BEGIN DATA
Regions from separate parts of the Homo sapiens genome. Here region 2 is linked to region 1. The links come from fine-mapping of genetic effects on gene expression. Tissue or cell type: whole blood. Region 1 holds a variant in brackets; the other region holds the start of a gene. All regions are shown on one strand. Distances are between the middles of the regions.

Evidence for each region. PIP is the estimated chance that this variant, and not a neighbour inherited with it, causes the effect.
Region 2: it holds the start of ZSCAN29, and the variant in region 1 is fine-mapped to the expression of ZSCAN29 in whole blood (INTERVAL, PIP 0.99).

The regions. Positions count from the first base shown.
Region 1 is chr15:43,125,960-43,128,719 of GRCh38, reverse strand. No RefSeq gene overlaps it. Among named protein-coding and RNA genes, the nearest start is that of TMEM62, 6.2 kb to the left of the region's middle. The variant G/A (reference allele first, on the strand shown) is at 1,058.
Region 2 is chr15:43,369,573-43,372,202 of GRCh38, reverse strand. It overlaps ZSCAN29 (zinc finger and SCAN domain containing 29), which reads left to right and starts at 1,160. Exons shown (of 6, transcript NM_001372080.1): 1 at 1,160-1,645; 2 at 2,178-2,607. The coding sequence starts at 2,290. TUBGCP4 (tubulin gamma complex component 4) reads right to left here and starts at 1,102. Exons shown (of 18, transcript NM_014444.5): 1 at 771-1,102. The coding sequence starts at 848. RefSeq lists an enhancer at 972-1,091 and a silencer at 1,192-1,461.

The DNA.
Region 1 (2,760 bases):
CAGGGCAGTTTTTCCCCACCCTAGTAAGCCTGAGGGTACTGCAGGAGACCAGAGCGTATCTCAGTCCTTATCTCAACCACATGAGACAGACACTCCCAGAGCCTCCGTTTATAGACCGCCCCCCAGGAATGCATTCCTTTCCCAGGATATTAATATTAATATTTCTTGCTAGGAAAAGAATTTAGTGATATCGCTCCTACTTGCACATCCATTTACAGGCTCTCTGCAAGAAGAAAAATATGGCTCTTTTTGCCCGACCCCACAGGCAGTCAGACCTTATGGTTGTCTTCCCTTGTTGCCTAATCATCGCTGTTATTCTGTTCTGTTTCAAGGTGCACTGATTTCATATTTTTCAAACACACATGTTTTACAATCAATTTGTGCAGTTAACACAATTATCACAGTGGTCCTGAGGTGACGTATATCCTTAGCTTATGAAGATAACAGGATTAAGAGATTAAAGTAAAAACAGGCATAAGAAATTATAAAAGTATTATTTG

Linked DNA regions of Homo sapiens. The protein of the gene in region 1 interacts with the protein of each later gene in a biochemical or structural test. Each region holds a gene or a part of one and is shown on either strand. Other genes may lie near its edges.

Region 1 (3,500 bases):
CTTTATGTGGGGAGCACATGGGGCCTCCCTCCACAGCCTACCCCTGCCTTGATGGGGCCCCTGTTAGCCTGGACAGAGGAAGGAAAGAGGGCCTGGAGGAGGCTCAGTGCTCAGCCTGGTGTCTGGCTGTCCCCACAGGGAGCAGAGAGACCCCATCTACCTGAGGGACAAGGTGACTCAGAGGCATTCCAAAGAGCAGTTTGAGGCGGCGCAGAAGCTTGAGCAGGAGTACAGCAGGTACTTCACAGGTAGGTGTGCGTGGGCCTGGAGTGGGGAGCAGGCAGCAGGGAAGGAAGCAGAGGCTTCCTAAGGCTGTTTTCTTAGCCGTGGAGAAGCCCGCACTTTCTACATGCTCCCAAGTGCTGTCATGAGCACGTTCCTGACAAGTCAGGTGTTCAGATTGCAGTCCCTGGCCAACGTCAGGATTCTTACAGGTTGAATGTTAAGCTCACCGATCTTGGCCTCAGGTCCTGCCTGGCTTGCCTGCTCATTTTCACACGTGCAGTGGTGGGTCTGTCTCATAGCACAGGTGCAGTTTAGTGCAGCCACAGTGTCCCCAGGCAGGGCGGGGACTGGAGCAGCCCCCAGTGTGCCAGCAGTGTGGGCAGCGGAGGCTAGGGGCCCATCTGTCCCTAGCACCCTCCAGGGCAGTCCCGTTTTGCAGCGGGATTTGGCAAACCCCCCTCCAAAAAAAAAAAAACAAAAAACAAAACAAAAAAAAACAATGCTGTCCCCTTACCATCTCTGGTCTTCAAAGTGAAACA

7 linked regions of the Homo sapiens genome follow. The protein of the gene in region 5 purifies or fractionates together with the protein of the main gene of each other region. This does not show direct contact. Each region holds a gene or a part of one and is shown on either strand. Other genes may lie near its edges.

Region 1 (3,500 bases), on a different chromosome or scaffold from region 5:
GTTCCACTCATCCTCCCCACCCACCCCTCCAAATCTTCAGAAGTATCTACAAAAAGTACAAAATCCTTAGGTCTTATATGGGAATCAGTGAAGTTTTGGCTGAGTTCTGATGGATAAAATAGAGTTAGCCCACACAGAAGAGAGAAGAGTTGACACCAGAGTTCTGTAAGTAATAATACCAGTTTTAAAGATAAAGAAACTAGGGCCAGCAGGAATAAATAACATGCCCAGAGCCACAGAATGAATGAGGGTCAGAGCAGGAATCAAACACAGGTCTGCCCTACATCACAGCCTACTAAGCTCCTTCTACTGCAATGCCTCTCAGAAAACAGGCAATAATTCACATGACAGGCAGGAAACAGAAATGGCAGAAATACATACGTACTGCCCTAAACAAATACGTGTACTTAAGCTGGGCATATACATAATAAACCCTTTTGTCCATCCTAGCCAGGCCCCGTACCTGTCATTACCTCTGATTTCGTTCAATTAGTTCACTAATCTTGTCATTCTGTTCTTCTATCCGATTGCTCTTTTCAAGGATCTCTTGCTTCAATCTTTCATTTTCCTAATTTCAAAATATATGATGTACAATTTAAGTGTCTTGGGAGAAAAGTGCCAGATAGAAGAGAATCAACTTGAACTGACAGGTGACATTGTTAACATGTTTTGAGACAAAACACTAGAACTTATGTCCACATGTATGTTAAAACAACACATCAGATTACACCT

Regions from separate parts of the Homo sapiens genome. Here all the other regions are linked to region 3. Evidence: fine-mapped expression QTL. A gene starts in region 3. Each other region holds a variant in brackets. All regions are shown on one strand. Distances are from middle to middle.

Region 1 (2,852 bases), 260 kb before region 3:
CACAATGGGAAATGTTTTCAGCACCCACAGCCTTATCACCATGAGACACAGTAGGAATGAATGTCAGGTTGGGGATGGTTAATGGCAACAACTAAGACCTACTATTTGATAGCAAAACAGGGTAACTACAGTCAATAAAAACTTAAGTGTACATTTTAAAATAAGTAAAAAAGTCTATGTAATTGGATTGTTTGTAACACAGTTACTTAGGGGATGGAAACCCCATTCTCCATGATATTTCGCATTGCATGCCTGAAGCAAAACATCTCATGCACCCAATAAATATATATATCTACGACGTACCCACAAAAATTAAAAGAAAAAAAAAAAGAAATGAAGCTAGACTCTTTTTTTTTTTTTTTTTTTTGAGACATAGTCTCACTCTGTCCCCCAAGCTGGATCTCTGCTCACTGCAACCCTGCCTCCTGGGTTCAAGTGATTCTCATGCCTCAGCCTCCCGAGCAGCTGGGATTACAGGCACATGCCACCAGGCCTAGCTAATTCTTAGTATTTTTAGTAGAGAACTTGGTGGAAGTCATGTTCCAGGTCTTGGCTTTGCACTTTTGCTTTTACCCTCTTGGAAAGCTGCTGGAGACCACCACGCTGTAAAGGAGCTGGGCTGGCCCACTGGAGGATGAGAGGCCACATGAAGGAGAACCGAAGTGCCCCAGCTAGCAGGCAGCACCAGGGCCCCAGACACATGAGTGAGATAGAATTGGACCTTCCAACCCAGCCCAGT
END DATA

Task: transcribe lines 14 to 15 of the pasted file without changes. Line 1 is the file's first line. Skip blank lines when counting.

Region 1 (3,500 bases), on a different chromosome or scaffold from region 5:
GTTCCACTCATCCTCCCCACCCACCCCTCCAAATCTTCAGAAGTATCTACAAAAAGTACAAAATCCTTAGGTCTTATATGGGAATCAGTGAAGTTTTGGCTGAGTTCTGATGGATAAAATAGAGTTAGCCCACACAGAAGAGAGAAGAGTTGACACCAGAGTTCTGTAAGTAATAATACCAGTTTTAAAGATAAAGAAACTAGGGCCAGCAGGAATAAATAACATGCCCAGAGCCACAGAATGAATGAGGGTCAGAGCAGGAATCAAACACAGGTCTGCCCTACATCACAGCCTACTAAGCTCCTTCTACTGCAATGCCTCTCAGAAAACAGGCAATAATTCACATGACAGGCAGGAAACAGAAATGGCAGAAATACATACGTACTGCCCTAAACAAATACGTGTACTTAAGCTGGGCATATACATAATAAACCCTTTTGTCCATCCTAGCCAGGCCCCGTACCTGTCATTACCTCTGATTTCGTTCAATTAGTTCACTAATCTTGTCATTCTGTTCTTCTATCCGATTGCTCTTTTCAAGGATCTCTTGCTTCAATCTTTCATTTTCCTAATTTCAAAATATATGATGTACAATTTAAGTGTCTTGGGAGAAAAGTGCCAGATAGAAGAGAATCAACTTGAACTGACAGGTGACATTGTTAACATGTTTTGAGACAAAACACTAGAACTTATGTCCACATGTATGTTAAAACAACACATCAGATTACACCT